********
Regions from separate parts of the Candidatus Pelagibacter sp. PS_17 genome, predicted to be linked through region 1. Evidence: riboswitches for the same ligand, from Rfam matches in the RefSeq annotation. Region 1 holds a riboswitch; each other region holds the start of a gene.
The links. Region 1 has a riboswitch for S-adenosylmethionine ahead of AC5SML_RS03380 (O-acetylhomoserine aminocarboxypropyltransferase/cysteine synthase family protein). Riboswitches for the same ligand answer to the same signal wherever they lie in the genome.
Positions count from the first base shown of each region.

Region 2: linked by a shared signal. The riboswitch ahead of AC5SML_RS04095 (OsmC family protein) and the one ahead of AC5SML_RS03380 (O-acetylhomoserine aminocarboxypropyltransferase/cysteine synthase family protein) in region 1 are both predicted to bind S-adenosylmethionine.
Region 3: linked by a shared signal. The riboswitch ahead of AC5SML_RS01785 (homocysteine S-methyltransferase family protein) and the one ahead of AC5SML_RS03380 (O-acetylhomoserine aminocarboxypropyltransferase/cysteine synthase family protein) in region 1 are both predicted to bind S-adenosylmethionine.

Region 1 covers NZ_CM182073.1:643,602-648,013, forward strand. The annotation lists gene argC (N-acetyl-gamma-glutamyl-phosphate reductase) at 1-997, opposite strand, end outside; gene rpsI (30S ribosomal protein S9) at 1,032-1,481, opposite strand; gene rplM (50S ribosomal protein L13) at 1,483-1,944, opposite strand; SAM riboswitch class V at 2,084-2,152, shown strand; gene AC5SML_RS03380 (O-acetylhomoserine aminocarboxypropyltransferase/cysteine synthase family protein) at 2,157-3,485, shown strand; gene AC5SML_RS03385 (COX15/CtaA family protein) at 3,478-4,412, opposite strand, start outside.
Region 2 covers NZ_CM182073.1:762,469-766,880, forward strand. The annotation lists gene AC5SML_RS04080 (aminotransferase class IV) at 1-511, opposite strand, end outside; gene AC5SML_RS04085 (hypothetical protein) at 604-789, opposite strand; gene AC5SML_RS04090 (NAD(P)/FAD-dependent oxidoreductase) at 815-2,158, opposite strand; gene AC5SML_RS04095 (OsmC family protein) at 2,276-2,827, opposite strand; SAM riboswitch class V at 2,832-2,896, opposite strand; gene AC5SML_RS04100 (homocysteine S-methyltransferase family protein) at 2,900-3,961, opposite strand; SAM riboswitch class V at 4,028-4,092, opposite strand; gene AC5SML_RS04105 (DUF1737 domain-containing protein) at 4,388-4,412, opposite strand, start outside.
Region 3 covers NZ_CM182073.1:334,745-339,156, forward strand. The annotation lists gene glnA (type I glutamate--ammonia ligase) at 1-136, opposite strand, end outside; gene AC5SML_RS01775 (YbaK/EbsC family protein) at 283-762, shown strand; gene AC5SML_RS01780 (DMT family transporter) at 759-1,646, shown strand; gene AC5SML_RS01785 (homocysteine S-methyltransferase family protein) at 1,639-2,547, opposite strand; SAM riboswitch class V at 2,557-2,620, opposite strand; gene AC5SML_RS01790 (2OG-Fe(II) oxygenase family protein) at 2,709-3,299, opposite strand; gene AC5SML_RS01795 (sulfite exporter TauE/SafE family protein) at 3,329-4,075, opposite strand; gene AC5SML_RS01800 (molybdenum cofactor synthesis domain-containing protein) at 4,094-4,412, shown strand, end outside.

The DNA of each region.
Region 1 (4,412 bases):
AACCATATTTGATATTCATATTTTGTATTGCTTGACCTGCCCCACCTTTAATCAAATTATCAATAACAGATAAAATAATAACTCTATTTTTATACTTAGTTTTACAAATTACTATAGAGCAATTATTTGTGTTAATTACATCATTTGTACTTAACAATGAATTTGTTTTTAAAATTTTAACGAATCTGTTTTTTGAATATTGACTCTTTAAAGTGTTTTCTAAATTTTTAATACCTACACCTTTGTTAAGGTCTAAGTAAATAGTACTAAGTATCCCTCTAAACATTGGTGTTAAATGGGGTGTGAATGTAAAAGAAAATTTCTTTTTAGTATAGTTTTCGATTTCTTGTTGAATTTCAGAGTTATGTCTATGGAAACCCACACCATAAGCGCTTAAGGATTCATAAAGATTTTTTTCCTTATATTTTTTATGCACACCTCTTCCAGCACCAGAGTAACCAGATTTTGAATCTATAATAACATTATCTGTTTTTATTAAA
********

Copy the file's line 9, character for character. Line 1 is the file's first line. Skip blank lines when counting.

The DNA of each region.